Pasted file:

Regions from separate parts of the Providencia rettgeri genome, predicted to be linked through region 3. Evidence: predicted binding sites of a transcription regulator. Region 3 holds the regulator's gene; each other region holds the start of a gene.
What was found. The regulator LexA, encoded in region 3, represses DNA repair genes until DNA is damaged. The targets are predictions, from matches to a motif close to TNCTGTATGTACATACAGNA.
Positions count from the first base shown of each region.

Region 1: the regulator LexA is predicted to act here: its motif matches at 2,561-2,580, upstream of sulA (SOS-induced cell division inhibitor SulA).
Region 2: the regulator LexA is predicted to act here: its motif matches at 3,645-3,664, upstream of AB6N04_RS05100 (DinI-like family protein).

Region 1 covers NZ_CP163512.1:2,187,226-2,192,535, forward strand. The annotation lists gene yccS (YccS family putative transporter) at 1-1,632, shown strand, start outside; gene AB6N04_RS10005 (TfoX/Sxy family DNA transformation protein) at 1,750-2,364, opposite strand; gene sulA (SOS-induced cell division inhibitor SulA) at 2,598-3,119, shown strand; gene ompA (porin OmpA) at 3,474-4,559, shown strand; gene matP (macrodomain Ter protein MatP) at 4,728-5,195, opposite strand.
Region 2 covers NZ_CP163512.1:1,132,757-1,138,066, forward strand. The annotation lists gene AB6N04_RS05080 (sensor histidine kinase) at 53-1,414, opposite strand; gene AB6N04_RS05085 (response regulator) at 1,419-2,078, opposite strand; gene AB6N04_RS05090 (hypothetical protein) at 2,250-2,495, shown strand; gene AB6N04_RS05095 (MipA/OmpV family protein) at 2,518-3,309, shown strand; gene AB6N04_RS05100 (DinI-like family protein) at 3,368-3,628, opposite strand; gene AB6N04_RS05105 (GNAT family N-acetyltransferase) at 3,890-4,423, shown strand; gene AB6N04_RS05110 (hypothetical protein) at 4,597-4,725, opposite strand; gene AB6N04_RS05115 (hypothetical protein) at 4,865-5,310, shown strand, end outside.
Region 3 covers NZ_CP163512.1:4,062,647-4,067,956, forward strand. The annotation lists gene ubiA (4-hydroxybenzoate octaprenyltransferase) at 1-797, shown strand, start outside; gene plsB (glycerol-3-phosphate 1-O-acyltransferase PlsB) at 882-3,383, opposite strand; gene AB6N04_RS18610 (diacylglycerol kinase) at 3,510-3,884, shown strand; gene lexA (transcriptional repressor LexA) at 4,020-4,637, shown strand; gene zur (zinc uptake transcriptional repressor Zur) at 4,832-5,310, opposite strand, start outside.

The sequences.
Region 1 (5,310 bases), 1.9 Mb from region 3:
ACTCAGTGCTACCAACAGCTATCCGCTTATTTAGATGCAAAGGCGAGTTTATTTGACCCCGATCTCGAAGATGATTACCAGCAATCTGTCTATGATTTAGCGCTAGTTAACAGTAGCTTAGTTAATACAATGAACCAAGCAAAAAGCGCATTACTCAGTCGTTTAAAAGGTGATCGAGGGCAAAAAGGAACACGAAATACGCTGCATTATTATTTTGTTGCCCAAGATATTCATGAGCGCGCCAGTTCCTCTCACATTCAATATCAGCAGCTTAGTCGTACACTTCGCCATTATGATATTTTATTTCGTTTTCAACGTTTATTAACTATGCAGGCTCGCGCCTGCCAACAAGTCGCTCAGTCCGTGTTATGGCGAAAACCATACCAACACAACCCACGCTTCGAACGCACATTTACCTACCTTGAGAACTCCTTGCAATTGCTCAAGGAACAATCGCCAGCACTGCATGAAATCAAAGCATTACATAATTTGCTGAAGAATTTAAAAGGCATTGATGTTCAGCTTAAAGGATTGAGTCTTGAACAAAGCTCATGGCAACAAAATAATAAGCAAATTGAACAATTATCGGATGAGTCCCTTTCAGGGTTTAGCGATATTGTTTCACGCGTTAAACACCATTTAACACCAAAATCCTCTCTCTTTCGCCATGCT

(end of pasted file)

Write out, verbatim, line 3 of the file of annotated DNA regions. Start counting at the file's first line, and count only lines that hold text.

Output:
Positions count from the first base shown of each region.